ALL STAR GAME: 1972
BEEN THERE: Before a Braves game at Turner Field in 2001, I walked over to the parking lot where this stadium once stood.
This was one of the stadiums built "on speculation," paid for by taxpayers as part of a scheme to lure a baseball franchise from another city. Construction began in 1964 after the Milwaukee Braves owner promised to relocate his team to Atlanta. After construction on it was completed in 1965, the minor league Atlanta Crackers played at Atlanta Stadium (as it was known until 1975) while legal wrangling over the relocation of the Braves continued. This was the fourth circular hybrid stadium used in baseball (opening one month before Busch Stadium II), but it was the first such stadium without any large movable sections. In this simple cost-cutting configuration (which was later used in Oakland Coliseum as well), the football gridiron was laid out transversely, with the goalposts near the left field and right field corners rather than near home plate and center field, as in most other circular stadiums. During football games, about 25 extra rows of seats were installed in the outfield, and about eight rows of seats were added behind home plate as well. The 7,000 or so extra seats brought the total capacity for football games up to nearly 60,000. ALL seats were arranged in circular fashion. Net result: during baseball games as well as football games, thousands of fans sat far away from the action.
The distance down the foul lines was 325 feet when the stadium first opened in 1966, but was increased to 330 feet a year later. In 1969, the outfield fence was moved in, reducing the distance to the power alleys by ten feet; the distance to center field was reduced by only two feet. Five years later (in 1974), the previous dimensions were restored. For some reason, there was a gap of about 15 feet between the fence and the "bleachers." An Indian teepee and "Chief Noc-A-Homa" (groan) occupied a part of this vacant space in left field beginning in 1967, and in 1978 the teepee was moved to a higher, more prominent position in the bleachers. One peculiarity of this stadium was that there was virtually no overhang between the upper and lower decks. (See photo at bottom.)
Even though the power alleys were rather deep (except for 1969-1972), this stadium had a reputation for being friendly to batters, partly because it was the highest altitude major league baseball stadium (over 1,000 feet) until the Colorado Rockies began playing in Mile High Stadium in 1993. While the rest of the nation was "wallowing" in the Watergate scandal, Hank Aaron made this otherwise-forgetable stadium immortal on April 8, 1974 when he hit his 715th career home run, thereby surpassing Babe Ruth.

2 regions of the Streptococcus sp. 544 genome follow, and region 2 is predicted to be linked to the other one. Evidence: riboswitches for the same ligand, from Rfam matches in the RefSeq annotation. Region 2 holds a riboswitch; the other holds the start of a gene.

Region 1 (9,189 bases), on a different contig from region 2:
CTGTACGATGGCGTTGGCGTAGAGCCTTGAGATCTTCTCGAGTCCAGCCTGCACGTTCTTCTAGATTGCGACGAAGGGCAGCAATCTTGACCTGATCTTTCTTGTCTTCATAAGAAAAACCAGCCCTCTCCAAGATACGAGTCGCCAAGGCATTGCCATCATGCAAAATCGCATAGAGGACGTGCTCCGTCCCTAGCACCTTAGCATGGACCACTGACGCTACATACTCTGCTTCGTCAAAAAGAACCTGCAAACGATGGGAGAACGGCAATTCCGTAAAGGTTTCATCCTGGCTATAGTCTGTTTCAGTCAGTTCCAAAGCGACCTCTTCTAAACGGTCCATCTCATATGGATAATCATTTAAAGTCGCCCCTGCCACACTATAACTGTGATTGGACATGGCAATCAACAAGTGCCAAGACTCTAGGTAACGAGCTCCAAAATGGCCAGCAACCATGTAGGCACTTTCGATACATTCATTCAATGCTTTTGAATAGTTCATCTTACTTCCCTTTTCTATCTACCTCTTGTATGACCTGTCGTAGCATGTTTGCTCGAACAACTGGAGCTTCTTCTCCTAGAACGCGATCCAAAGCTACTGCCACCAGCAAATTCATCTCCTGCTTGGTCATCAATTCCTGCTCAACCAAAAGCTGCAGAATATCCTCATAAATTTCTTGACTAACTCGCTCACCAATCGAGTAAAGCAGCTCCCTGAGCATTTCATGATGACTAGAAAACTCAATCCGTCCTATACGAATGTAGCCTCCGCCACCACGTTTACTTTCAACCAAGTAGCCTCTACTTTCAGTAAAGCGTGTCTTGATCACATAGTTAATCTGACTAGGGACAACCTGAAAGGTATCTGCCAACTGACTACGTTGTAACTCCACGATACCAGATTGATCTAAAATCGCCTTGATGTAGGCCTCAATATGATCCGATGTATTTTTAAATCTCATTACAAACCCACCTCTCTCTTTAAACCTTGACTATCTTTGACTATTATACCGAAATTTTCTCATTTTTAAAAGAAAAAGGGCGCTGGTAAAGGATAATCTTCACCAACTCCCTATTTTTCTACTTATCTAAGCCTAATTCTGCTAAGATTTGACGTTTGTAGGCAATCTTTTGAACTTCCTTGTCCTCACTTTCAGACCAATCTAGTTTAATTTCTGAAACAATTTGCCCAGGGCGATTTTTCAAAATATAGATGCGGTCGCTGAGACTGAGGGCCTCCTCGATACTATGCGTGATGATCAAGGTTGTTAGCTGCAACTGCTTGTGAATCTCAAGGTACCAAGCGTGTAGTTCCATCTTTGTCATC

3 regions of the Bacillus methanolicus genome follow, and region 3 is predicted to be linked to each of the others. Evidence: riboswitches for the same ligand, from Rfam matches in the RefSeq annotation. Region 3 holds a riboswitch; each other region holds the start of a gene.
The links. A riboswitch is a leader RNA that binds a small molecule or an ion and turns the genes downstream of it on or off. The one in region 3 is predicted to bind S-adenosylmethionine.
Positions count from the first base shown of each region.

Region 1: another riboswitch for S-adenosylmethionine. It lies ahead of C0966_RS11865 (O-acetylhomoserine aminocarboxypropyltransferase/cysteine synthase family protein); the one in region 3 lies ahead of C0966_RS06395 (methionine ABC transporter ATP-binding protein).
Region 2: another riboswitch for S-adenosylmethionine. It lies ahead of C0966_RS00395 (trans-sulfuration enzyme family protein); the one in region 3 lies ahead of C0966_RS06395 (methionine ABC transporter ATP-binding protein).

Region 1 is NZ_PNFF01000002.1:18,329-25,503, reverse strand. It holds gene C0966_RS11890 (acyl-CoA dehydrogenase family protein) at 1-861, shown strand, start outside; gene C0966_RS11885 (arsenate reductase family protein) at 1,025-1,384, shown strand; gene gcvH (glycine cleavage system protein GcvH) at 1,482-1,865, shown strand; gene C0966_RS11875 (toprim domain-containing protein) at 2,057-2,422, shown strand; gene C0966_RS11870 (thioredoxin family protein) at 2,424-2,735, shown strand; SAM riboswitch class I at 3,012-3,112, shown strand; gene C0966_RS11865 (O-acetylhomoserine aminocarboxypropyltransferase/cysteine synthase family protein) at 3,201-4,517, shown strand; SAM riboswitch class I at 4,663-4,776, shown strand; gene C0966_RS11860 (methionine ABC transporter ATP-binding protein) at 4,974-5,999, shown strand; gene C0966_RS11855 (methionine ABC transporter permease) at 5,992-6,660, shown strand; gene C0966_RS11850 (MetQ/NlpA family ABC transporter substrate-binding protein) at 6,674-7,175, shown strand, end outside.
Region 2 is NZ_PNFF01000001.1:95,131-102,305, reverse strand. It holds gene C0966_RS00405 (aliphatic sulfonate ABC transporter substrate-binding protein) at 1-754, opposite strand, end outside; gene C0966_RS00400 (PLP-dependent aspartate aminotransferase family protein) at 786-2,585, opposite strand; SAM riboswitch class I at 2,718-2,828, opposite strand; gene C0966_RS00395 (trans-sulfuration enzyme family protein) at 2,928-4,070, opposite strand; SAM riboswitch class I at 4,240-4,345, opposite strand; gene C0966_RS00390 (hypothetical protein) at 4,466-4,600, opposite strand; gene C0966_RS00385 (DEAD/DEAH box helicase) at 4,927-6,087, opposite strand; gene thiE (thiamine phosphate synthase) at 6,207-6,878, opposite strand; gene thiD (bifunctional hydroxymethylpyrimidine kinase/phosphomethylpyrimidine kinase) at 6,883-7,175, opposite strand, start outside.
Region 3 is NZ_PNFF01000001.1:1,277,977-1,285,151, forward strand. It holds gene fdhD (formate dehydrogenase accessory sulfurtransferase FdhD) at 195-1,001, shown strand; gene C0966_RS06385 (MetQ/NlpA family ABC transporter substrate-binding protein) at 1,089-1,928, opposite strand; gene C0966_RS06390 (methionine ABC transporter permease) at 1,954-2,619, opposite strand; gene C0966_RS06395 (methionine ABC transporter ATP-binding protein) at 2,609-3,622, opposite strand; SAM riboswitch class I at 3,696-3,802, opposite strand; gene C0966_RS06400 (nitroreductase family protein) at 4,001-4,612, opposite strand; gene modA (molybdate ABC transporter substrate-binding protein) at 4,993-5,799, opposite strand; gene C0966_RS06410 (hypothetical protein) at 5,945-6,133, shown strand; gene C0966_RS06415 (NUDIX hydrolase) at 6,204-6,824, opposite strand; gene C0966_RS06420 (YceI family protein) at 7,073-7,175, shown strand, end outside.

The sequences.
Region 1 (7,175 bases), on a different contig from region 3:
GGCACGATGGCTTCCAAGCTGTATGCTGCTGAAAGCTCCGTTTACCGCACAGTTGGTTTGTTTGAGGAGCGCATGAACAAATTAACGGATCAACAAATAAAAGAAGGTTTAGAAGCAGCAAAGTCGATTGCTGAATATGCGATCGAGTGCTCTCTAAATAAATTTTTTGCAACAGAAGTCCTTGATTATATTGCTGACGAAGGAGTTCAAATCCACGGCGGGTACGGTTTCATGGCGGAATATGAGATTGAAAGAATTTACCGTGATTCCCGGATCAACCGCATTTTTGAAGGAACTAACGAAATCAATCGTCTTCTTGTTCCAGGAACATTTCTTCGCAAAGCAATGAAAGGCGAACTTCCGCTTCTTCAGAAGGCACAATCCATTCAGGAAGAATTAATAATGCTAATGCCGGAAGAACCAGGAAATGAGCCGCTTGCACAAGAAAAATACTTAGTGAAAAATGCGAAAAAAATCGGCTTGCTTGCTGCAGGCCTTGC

CINEMA: Several scenes from the motion picture The Slugger's Wife (1985), starring Michael O'Keefe and Rebecca De Mornay, were filmed here.
Under the ownership of ultra-ambitious cable television tycoon Ted Turner, the Braves gained the advantages of nationwide publicity and, in consequence, an ample payroll funded by advertising revenues. While Turner was married to Jane Fonda, the team attracted even more glamour and hype -- plus controversy over the "tomahawk chop" which the politically-correct Ms. Fonda grimly followed.
The Atlanta Falcons played football in this stadium from 1966 until 1991, after which they moved into the Georgia Dome. Ironically, this was the very moment when the Braves finally left behind their perennial losing ways and began their phenomenal streak of National League divisional championships -- winning the West Division from 1991 to 1993, and winning the East Division from 1995 to date. (The Montreal Expos were leading the NL East when the infamous players' strike of 1994 began.) In 1991 the Braves reached the World Series for the first time since 1958, did likewise the next year, and in 1995 they finally went all the way to become world champions for the first time since 1957.
The Braves' schedule was seriously disrupted by the 1996 Centennial Olympic Games in Atlanta. As workers began converting next-door Olympic Stadium into a baseball facility (Turner Field) that fall, the Braves made it to the World Series once again, as did the Yankees for the first time since 1981. It was a strange affair in which the first five games were won by the visiting team, including the last three games ever played in Atlanta-Fulton County Stadium. (The Yankees won the deciding Game 6 back home in the Bronx.) The former home of the Braves was demolished on August 2, 1997, and a parking lot now occupies that site. The diamond and foul lines are marked in brick, and bronze plaques indicate where the bases once were. In addition, the former outfield fence has been recreated as a monument to the glory days of "Hammerin' Hank" Aaron. There is a monument marked "715" that shows where his record-breaking home run landed, in front of a blue fence marking the perimeter of the old stadium.
SOURCES: Lowry (1992), Gershman (1993), Bisher (1966), www.sover.net/~hardybob/pictures.htm
FAN TIPS: Chris Kassulke, John Cappello